Film Brief: Patti Cake$

I wouldn’t call it an “unambiguous joy,” as did the oft-overstated Manohla Dargis, but I did like it.  Jake Coyle, AP:

The Sundance sensation “Patti Cake$” may flow with formulaic beats but it’s got spirit for miles (eight of them, at least) and features one of the best mother-daughter relationships of the year.

I would have liked Patti Cake$ more had the music, in this case the rap, been more effective on me — only one track swayed me.  Call it a minor case of the Inside Llewyn Davis Syndrome.  Still though, on the high side of 6/10.

Comparison Notes (recommended): 8 Mile

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Not the Good Time you might expect

IF ONLY the filmmakers had been half as creative as the poster artist

Good Time is right up my alley — just the kind of movie I can  really get into.  If only it were any good.  Though it did hold my interest throughout, I don’t think that’s enough on its own to recommend a movie.  In many ways, Good Time seems like a film school senior project that should have been left in film school.

The entire film is rather pointless.  I kept waiting for it to reach some sort of greater level, but it didn’t.  And the flaws!  SPOILER ALERT!!  SPOILERS FOLLOW – SKIP to the next paragraph to avoid.  It’s called a dye pack for a reason.  It doesn’t just rinse off with water.  And handcuffs aren’t so easily foiled.

The many hackneyed sequences, e.g. the search at Adventureland, contribute to the sense of one gaffe after another over-running Good Time.  There was a good idea here, but it was half an idea.  That is, half as much as necessary for a whole movie.  I’m seeing a lot of this with A24 — let’s hope it improves.  5/10

Comparison Notes: recommended: Buffalo ’66; not recommended: Fruitvale Station, Room

Lady Macbeth Doth Protest Too Little

Lady Macbeth started and ran strongly for about the first two-thirds, before running into territory that was a bit mishandled, and less than optimal even if handled perfectly.  Still though, very good and fully engrossing — and the biggest reason is the film’s star.  Adam Graham, The Detroit News:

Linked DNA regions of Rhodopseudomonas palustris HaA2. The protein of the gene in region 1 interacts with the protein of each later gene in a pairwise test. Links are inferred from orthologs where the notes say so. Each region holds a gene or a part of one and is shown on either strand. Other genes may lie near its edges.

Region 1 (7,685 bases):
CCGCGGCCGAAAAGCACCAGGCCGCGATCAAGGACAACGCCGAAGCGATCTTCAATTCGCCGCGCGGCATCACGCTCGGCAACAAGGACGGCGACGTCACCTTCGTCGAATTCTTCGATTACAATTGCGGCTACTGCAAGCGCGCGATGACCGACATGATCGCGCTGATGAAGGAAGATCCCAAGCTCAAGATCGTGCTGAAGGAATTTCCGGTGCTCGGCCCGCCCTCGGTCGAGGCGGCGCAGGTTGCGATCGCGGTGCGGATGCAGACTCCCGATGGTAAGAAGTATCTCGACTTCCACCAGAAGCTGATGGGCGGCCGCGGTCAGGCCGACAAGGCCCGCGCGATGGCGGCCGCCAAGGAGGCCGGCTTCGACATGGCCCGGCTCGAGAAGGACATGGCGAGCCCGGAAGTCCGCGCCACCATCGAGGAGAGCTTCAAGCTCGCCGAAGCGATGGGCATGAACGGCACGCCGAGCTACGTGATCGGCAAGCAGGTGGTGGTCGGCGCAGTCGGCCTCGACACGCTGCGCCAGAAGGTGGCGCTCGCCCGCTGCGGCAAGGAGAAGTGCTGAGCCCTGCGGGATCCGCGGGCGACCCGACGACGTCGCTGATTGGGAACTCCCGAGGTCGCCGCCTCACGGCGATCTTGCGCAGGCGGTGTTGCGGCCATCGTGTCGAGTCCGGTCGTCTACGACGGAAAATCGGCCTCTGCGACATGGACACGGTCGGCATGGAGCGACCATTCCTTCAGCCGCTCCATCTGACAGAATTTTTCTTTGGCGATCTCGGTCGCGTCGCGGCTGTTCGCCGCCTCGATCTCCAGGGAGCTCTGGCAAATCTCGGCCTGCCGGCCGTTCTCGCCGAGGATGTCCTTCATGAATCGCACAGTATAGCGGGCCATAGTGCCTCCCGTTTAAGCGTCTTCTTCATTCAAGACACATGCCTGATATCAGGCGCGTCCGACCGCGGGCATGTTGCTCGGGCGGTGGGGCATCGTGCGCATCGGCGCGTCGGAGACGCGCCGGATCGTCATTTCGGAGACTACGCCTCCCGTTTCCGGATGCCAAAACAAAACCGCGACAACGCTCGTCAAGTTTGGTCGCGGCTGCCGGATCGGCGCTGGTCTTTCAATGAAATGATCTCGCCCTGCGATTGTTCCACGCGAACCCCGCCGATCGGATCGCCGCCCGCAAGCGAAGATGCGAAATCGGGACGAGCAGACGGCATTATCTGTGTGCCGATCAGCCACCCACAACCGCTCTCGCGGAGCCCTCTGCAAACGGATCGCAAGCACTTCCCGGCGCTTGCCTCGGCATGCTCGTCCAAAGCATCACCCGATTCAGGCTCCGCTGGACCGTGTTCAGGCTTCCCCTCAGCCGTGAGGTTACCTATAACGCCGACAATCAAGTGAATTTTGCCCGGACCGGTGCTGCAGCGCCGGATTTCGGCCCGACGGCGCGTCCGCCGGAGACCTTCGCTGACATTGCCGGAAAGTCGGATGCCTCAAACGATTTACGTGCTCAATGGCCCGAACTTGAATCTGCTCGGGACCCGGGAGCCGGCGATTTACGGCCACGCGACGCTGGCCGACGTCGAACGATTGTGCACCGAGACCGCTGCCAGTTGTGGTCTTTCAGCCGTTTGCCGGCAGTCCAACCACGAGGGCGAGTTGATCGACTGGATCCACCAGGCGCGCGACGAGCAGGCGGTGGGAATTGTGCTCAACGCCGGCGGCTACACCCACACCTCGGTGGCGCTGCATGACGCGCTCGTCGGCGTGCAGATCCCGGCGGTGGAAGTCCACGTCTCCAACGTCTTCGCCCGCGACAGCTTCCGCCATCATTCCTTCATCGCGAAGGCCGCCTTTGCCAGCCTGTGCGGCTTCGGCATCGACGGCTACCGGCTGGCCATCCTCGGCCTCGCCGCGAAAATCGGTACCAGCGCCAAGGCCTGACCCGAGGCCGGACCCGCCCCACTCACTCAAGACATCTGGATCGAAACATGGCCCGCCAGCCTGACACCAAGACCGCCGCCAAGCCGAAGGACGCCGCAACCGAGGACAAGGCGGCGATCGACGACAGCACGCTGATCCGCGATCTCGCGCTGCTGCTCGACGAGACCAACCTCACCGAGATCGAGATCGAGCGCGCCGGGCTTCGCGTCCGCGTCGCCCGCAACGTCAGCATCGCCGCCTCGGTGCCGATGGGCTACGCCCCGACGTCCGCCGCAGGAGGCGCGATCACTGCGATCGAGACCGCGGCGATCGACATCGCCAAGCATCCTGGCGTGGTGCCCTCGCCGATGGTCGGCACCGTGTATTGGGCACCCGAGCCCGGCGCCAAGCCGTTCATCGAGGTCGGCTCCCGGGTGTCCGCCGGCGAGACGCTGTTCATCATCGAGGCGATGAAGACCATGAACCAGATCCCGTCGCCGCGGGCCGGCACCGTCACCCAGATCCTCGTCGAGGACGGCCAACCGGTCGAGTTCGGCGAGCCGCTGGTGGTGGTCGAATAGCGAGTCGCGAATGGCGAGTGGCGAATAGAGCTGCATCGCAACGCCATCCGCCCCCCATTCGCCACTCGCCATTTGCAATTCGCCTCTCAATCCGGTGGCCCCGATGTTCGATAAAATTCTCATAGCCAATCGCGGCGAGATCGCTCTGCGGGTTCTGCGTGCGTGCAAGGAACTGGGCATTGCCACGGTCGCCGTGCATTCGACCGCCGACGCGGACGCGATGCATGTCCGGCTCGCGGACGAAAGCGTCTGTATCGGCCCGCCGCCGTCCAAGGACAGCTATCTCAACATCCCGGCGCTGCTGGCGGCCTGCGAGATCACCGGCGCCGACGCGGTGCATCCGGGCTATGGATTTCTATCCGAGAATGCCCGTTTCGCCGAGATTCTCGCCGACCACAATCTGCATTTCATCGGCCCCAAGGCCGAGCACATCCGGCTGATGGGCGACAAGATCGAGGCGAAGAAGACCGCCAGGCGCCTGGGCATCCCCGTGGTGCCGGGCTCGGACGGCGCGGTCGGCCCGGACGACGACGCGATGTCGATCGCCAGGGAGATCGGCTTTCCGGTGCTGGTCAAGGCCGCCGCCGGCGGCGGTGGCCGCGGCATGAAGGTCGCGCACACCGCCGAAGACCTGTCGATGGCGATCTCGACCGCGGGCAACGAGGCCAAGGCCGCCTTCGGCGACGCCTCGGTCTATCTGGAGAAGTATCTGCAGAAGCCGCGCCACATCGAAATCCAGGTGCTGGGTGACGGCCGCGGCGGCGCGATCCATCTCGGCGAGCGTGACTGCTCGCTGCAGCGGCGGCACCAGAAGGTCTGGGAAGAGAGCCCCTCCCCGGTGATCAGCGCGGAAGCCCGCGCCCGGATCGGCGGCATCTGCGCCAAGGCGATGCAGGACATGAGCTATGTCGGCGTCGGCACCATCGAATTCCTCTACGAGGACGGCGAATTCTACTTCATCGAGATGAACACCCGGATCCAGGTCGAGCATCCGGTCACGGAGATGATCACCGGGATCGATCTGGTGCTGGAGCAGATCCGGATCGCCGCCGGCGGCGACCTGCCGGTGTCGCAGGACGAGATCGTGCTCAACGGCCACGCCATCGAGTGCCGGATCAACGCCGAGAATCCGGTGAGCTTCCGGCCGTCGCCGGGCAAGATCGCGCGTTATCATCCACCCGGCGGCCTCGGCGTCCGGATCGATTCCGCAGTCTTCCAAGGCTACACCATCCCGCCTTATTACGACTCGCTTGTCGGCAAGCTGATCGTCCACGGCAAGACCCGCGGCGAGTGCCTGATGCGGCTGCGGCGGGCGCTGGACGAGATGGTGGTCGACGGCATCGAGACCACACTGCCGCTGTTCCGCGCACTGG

With quiet menace, [Florence] Pugh chews through director William Oldroyd’s handsomely composed period thriller like a rat gnawing through a wall.  She’s a force to be reckoned with, and her nightmare stare lingers longer than any poor sap who dares to get in her way.

Cath Clarke, Time Out London:

This brilliantly feminist British indie film plunges a cold, sharp knife into the back of bonnet dramas.

Indeed.  A lot of (evil) fun to be had here.  Maybe think of as a companion piece to The Little Hours, which is sticking with me enough that I’m considering bumping it up a notch.  Every time I think of it I smile inside.  As for Lady Macbeth: 8/10

Comparison Notes (all recommended): Les Amants Criminels, Lars von Trier films, especially Breaking the Waves; Elizabeth (Cate Blanchett), The Last Seduction, The Housemaid, Marie Antoinette.

It Comes at Night, or does it? And does anybody care?

A24 Films continues in the tradition of The Witch of substituting long-staring camera shots and dramatic dream sequences for actual plot points.

A number of critics have disseminated that the plague or sickness in the film is never identified.  Some great cleverness is afoot, they argue.  I say poppycock: the filmmaker is simply incompetent, or worse, taking the easy way out.  It Comes at Night may have been a fine short film, but there is way too little here for a feature.